Video: The dangers of DIY investing
Posted by Robin Powell on November 15, 2017
Warren Buffett told a brilliant story in his 2006 letter to Berkshire Hathaway shareholders, which every investor should read.
The story concerns the Gotrocks family, which owns all of corporate America, and receives the full value of the profits earned by those companies. Then a group of people, which Buffett calls the Helpers, offer to assist some family members to outsmart the others, “for a fee, of course”. So, while the total profit earned by the Gotrocks family doesn’t change, they don’t get it all, having to pay some to the Helpers.
The profit of the companies owned by the Gotrocks family doesn’t increase, but with more and more Helpers, charging more and more fees, the Gotrocks actually end up worse off.
Buffett’s right. There are far too many Helpers in the investing industry. By removing multiple layers of “help”, which you can do simply by switching to low-cost index funds, you’ll end up keeping a much larger share of your investment returns for yourself. But does that mean that all Helpers are a waste of money? No, it doesn’t.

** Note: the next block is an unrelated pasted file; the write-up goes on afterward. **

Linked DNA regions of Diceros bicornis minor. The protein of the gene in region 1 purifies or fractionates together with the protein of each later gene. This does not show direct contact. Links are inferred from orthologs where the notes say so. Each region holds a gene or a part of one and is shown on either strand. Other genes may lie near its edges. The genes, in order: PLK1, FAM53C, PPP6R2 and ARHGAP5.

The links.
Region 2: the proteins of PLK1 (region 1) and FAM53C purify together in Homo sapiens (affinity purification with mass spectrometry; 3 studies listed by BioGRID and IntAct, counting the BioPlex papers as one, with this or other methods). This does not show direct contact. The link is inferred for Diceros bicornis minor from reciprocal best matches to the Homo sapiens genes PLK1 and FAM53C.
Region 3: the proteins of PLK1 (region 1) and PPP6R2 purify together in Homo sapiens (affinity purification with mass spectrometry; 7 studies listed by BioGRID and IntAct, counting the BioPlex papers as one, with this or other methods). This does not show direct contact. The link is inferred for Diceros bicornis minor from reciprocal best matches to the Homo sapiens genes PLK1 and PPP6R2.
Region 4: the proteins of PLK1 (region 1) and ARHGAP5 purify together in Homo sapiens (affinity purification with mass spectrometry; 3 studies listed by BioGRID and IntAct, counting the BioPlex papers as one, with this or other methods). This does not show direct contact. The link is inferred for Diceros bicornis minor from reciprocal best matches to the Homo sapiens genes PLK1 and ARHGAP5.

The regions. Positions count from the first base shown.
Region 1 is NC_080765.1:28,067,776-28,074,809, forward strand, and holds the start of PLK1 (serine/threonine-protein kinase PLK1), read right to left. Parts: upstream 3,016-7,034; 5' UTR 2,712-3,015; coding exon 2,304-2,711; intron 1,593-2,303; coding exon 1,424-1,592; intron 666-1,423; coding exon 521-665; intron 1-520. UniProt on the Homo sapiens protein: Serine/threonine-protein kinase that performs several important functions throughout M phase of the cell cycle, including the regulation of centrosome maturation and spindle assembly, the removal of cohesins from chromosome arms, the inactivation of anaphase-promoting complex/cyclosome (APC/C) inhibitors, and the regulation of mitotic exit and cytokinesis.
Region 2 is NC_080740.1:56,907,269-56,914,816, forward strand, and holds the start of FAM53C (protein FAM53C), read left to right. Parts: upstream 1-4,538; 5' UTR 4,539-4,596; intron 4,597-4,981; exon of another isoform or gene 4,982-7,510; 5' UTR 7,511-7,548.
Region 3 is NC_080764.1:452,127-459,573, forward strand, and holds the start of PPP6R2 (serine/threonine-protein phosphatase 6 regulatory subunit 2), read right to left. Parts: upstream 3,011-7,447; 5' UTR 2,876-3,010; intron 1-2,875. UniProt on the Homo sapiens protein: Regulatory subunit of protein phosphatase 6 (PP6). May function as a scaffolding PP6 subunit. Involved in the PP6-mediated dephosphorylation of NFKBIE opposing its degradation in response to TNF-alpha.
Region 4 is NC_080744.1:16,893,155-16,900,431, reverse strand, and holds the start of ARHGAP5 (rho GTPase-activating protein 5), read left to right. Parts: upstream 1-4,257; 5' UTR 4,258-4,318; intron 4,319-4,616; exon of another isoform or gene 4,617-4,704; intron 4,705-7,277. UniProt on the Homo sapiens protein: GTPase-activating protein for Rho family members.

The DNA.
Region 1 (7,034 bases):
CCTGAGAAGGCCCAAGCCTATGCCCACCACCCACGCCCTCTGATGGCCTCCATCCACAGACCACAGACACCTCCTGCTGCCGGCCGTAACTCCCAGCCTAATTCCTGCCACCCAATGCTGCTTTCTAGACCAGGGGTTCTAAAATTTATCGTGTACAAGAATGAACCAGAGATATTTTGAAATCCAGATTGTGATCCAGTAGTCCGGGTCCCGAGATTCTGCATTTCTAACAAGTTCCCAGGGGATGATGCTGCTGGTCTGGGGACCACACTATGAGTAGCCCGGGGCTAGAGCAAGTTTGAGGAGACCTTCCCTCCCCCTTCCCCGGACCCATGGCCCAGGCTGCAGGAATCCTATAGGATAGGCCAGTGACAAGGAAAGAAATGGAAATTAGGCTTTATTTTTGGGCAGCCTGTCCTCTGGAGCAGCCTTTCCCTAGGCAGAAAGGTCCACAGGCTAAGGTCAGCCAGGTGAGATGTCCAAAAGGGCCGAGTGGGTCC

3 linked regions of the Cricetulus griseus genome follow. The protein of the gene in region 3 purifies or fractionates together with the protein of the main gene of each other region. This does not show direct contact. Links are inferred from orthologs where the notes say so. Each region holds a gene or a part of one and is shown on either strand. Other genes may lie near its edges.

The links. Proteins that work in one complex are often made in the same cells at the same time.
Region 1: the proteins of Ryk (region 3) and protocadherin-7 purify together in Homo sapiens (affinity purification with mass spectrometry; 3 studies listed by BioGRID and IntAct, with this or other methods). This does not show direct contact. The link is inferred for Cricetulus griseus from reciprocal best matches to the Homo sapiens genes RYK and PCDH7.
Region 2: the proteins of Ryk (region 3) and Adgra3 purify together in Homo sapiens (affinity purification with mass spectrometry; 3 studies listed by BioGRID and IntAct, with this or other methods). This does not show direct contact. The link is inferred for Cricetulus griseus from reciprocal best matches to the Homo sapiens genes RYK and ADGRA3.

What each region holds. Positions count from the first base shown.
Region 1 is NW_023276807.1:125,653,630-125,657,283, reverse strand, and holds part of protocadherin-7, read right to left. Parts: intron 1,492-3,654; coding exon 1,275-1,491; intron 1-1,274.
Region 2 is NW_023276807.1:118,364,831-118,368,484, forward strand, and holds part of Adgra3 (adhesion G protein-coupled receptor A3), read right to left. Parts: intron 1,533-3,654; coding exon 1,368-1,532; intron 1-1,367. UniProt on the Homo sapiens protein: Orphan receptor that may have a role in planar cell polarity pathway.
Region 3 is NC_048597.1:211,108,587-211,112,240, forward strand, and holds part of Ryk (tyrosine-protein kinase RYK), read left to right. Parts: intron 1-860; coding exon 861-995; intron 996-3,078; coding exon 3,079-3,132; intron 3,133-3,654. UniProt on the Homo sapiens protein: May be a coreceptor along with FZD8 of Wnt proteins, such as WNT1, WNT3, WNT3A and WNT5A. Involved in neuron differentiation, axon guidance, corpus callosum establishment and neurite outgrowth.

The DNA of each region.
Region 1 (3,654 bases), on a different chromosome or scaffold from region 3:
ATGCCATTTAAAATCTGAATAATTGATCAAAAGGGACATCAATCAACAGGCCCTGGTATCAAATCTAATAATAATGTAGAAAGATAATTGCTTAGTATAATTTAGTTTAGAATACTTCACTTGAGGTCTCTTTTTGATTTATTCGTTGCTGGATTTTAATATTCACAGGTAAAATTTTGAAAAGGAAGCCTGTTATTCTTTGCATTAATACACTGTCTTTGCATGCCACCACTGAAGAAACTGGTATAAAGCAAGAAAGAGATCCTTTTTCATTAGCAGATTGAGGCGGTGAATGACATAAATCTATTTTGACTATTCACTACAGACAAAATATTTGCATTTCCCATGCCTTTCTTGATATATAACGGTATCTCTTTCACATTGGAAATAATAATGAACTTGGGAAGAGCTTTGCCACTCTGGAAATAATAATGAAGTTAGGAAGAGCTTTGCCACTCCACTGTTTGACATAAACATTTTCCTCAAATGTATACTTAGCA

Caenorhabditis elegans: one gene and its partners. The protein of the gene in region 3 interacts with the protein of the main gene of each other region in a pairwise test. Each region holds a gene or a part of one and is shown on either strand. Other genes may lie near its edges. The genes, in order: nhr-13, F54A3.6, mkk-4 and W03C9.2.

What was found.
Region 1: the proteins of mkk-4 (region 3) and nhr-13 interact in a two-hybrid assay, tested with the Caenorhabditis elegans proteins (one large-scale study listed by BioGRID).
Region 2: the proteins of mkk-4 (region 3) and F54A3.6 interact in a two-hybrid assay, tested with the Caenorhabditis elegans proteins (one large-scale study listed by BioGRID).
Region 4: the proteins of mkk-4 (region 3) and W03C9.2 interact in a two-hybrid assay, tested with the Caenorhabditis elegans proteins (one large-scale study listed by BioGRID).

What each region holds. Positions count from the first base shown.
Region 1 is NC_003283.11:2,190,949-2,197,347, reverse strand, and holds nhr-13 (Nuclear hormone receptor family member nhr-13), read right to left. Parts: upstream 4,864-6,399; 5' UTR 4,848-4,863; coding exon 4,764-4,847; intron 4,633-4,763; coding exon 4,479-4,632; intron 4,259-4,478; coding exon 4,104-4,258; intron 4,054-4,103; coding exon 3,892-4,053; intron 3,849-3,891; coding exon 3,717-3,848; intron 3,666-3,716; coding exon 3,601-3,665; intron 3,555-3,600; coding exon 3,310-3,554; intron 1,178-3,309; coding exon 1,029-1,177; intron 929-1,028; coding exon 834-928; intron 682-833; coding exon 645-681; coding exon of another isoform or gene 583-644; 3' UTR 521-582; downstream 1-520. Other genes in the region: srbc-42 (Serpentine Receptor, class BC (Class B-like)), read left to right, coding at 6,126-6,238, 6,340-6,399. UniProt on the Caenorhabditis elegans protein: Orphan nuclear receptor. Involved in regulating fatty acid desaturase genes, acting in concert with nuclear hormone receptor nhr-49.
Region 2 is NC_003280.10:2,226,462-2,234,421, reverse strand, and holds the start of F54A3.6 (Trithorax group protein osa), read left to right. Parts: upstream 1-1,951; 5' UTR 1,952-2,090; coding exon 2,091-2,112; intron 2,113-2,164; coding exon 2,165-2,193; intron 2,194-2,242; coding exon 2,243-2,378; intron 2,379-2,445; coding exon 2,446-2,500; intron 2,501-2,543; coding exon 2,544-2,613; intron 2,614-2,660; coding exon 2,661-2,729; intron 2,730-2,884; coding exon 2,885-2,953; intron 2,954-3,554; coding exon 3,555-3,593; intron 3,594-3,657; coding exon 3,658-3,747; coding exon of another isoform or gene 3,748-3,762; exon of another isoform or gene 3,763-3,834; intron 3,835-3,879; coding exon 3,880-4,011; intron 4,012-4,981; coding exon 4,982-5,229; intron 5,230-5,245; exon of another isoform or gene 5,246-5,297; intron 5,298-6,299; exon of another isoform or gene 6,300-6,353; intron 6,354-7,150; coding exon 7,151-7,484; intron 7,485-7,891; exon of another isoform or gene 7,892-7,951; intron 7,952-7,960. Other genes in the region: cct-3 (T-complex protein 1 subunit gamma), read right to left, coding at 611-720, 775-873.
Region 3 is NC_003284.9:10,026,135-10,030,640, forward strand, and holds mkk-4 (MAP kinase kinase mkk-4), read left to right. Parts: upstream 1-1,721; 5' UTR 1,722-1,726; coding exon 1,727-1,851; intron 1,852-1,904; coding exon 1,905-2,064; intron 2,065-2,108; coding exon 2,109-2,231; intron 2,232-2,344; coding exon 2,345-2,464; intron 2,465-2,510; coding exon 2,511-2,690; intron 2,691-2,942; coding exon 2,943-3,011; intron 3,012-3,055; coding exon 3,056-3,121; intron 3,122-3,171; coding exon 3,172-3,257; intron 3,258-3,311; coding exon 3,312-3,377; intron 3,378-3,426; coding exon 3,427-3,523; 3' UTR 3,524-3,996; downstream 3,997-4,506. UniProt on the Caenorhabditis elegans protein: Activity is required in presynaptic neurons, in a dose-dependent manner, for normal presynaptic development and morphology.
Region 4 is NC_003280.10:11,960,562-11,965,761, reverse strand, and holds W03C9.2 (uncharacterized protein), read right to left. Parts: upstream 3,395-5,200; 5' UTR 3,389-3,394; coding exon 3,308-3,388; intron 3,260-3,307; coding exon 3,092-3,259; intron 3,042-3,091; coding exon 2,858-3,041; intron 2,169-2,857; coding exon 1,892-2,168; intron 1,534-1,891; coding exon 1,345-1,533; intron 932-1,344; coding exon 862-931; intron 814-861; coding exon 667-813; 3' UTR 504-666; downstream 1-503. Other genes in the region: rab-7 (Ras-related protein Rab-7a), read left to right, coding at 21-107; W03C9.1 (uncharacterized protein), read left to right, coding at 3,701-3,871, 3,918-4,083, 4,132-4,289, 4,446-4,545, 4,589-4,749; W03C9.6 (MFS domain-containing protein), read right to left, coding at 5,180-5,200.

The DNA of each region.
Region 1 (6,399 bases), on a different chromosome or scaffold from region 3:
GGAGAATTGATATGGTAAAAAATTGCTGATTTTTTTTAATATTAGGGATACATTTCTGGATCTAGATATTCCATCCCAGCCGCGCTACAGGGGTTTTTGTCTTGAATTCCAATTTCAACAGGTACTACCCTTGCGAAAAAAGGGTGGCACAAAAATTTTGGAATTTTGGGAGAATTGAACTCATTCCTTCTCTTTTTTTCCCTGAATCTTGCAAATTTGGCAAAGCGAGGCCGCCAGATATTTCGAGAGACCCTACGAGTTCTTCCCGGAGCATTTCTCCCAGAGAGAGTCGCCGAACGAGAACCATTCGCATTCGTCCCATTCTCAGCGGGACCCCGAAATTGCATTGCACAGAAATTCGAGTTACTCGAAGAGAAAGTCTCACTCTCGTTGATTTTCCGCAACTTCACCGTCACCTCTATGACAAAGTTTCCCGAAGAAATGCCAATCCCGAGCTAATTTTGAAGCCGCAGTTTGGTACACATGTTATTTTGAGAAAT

It’s perfectly possible to do everything yourself, and many do. The simplest way is to invest mainly in a global index fund, but also, to reduce your risk, in a cash or bond fund.
But just because sensible investing is simple, that doesn’t mean it’s easy, and for that reason, the vast majority of people, in my view, are better off using an adviser. No, that doesn’t necessarily mean an adviser you see face-to-face; there’s now a wide rage of online services offering different levels of guidance and advice. But if you try to manage without any third-party help at all, there is a significant risk of something going wrong.
In this video, I discuss some of the drawbacks with DIY investing with Simon Miller from Scalable Capital. Please do share it if you find it useful.
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